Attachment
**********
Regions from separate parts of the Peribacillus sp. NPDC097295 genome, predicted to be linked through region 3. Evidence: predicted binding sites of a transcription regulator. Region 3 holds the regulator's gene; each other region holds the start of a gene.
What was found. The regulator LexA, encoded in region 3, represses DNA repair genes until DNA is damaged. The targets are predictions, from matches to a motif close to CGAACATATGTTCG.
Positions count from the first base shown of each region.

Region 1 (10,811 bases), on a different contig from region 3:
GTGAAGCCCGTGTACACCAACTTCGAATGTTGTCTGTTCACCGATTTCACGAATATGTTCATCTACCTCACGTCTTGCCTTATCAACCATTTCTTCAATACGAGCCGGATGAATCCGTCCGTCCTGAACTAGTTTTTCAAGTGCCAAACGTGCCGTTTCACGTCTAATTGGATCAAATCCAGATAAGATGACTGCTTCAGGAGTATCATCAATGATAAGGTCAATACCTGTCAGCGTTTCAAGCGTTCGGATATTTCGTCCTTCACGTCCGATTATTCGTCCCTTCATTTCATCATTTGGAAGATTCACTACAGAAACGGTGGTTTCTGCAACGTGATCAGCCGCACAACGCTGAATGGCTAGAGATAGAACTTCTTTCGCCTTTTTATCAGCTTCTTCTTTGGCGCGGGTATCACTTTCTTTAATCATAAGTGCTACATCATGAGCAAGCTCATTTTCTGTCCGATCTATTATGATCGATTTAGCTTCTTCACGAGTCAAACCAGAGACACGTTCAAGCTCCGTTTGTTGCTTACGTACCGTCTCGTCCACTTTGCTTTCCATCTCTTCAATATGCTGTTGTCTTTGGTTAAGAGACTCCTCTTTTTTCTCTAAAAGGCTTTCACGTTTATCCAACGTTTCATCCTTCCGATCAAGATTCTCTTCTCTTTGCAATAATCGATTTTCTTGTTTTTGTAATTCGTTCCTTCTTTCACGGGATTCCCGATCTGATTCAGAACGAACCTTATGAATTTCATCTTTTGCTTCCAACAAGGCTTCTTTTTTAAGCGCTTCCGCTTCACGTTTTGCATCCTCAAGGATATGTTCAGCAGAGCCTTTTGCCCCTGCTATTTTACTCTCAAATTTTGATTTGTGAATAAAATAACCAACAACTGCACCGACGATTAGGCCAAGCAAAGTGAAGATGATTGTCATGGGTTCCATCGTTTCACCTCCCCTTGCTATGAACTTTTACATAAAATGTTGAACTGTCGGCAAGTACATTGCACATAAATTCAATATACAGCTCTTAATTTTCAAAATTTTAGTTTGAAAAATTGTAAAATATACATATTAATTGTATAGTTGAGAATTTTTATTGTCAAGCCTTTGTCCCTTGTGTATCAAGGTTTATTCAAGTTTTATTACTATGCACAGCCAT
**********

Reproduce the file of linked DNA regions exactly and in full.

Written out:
Regions from separate parts of the Peribacillus sp. NPDC097295 genome, predicted to be linked through region 3. Evidence: predicted binding sites of a transcription regulator. Region 3 holds the regulator's gene; each other region holds the start of a gene.
What was found. The regulator LexA, encoded in region 3, represses DNA repair genes until DNA is damaged. The targets are predictions, from matches to a motif close to CGAACATATGTTCG.
Positions count from the first base shown of each region.

Region 1 (10,811 bases), on a different contig from region 3:
GTGAAGCCCGTGTACACCAACTTCGAATGTTGTCTGTTCACCGATTTCACGAATATGTTCATCTACCTCACGTCTTGCCTTATCAACCATTTCTTCAATACGAGCCGGATGAATCCGTCCGTCCTGAACTAGTTTTTCAAGTGCCAAACGTGCCGTTTCACGTCTAATTGGATCAAATCCAGATAAGATGACTGCTTCAGGAGTATCATCAATGATAAGGTCAATACCTGTCAGCGTTTCAAGCGTTCGGATATTTCGTCCTTCACGTCCGATTATTCGTCCCTTCATTTCATCATTTGGAAGATTCACTACAGAAACGGTGGTTTCTGCAACGTGATCAGCCGCACAACGCTGAATGGCTAGAGATAGAACTTCTTTCGCCTTTTTATCAGCTTCTTCTTTGGCGCGGGTATCACTTTCTTTAATCATAAGTGCTACATCATGAGCAAGCTCATTTTCTGTCCGATCTATTATGATCGATTTAGCTTCTTCACGAGTCAAACCAGAGACACGTTCAAGCTCCGTTTGTTGCTTACGTACCGTCTCGTCCACTTTGCTTTCCATCTCTTCAATATGCTGTTGTCTTTGGTTAAGAGACTCCTCTTTTTTCTCTAAAAGGCTTTCACGTTTATCCAACGTTTCATCCTTCCGATCAAGATTCTCTTCTCTTTGCAATAATCGATTTTCTTGTTTTTGTAATTCGTTCCTTCTTTCACGGGATTCCCGATCTGATTCAGAACGAACCTTATGAATTTCATCTTTTGCTTCCAACAAGGCTTCTTTTTTAAGCGCTTCCGCTTCACGTTTTGCATCCTCAAGGATATGTTCAGCAGAGCCTTTTGCCCCTGCTATTTTACTCTCAAATTTTGATTTGTGAATAAAATAACCAACAACTGCACCGACGATTAGGCCAAGCAAAGTGAAGATGATTGTCATGGGTTCCATCGTTTCACCTCCCCTTGCTATGAACTTTTACATAAAATGTTGAACTGTCGGCAAGTACATTGCACATAAATTCAATATACAGCTCTTAATTTTCAAAATTTTAGTTTGAAAAATTGTAAAATATACATATTAATTGTATAGTTGAGAATTTTTATTGTCAAGCCTTTGTCCCTTGTGTATCAAGGTTTATTCAAGTTTTATTACTATGCACAGCCAT